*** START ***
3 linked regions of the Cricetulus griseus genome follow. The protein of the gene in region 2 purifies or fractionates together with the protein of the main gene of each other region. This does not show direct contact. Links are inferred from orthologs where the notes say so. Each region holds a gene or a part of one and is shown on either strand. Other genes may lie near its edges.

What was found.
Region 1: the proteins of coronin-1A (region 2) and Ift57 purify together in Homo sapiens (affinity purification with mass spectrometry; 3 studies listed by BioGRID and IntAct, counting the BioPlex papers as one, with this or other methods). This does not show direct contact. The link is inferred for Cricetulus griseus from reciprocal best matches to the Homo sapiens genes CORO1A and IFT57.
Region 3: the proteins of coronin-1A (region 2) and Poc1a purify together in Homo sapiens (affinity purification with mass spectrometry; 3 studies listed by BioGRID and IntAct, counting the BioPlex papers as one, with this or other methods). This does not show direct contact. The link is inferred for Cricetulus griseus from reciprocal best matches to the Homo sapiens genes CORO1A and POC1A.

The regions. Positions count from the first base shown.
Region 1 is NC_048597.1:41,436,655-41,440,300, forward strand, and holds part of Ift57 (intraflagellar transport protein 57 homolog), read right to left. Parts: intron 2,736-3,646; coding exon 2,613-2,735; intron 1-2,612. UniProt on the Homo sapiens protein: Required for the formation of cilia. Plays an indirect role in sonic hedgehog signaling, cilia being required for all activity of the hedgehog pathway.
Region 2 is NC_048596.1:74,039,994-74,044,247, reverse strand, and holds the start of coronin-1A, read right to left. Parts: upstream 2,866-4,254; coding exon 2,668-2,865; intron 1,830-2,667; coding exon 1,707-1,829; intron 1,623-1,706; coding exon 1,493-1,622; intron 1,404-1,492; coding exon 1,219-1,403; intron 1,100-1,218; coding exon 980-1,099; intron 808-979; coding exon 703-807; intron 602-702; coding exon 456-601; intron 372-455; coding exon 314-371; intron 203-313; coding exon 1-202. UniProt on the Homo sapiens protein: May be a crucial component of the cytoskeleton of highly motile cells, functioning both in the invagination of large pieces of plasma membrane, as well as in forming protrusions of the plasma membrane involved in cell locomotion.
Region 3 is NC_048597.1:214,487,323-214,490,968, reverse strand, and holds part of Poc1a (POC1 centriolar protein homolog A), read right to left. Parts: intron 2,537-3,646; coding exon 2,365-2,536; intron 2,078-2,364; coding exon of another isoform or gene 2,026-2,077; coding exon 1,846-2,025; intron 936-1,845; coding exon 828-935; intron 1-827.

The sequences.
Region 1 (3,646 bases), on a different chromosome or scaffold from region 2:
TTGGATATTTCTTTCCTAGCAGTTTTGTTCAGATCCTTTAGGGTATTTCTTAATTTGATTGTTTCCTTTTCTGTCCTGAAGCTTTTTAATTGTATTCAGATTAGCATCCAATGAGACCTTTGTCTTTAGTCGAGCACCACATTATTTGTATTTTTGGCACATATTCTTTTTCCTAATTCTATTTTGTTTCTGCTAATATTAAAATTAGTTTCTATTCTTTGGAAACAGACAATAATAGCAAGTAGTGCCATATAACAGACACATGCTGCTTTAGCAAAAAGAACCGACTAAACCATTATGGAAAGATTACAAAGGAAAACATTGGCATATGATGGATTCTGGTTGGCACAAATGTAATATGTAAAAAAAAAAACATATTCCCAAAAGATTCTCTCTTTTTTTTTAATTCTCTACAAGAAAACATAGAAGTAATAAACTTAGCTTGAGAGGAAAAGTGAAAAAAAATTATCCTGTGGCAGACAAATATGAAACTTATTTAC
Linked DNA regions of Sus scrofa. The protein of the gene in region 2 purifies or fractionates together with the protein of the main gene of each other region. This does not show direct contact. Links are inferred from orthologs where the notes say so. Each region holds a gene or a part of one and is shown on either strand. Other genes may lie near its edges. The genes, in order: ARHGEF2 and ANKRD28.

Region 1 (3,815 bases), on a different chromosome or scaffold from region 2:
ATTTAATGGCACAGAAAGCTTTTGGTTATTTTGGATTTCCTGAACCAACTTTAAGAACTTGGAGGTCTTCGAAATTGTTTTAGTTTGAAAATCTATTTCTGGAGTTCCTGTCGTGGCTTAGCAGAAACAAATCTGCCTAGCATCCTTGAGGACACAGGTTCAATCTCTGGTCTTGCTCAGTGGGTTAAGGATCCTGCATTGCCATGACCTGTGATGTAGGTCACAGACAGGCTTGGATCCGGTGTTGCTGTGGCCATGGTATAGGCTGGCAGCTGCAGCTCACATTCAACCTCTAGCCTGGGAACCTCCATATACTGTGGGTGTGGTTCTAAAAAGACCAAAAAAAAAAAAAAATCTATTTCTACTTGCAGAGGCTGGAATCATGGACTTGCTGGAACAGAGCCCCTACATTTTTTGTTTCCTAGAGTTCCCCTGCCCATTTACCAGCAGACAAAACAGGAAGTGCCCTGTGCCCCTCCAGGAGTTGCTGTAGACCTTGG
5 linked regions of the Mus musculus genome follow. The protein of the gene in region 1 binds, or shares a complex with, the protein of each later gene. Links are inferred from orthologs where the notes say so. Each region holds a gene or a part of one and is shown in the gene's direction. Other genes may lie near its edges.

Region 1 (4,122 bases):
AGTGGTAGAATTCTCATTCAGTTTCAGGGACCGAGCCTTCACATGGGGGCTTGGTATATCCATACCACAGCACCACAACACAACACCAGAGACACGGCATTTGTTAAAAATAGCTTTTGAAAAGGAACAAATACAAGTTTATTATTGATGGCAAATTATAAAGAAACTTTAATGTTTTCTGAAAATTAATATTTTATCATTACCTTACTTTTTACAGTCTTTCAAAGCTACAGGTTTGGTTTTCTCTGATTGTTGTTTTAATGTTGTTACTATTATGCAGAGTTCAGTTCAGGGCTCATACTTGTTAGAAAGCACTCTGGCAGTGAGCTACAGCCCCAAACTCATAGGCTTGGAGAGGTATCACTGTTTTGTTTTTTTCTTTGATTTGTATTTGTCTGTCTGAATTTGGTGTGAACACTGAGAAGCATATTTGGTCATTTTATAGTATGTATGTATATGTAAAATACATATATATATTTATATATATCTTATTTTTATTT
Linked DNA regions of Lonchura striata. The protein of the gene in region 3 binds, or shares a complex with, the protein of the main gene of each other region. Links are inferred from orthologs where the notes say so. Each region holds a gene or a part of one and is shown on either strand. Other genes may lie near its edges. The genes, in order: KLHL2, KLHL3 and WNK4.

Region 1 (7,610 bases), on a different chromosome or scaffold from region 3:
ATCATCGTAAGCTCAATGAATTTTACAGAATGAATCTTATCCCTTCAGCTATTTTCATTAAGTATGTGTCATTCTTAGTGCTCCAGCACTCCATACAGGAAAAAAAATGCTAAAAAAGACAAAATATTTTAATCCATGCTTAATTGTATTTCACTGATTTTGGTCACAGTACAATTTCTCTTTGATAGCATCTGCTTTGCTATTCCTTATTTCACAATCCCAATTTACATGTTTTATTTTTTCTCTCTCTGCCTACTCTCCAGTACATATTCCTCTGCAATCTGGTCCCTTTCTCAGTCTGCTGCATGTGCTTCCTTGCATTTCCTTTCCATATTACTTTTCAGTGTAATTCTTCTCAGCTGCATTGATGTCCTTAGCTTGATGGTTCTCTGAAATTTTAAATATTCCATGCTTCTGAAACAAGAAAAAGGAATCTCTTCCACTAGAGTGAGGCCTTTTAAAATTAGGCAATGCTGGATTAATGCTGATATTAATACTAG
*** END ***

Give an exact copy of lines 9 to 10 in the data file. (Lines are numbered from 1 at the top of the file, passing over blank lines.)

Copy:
The sequences.
Region 1 (3,646 bases), on a different chromosome or scaffold from region 2: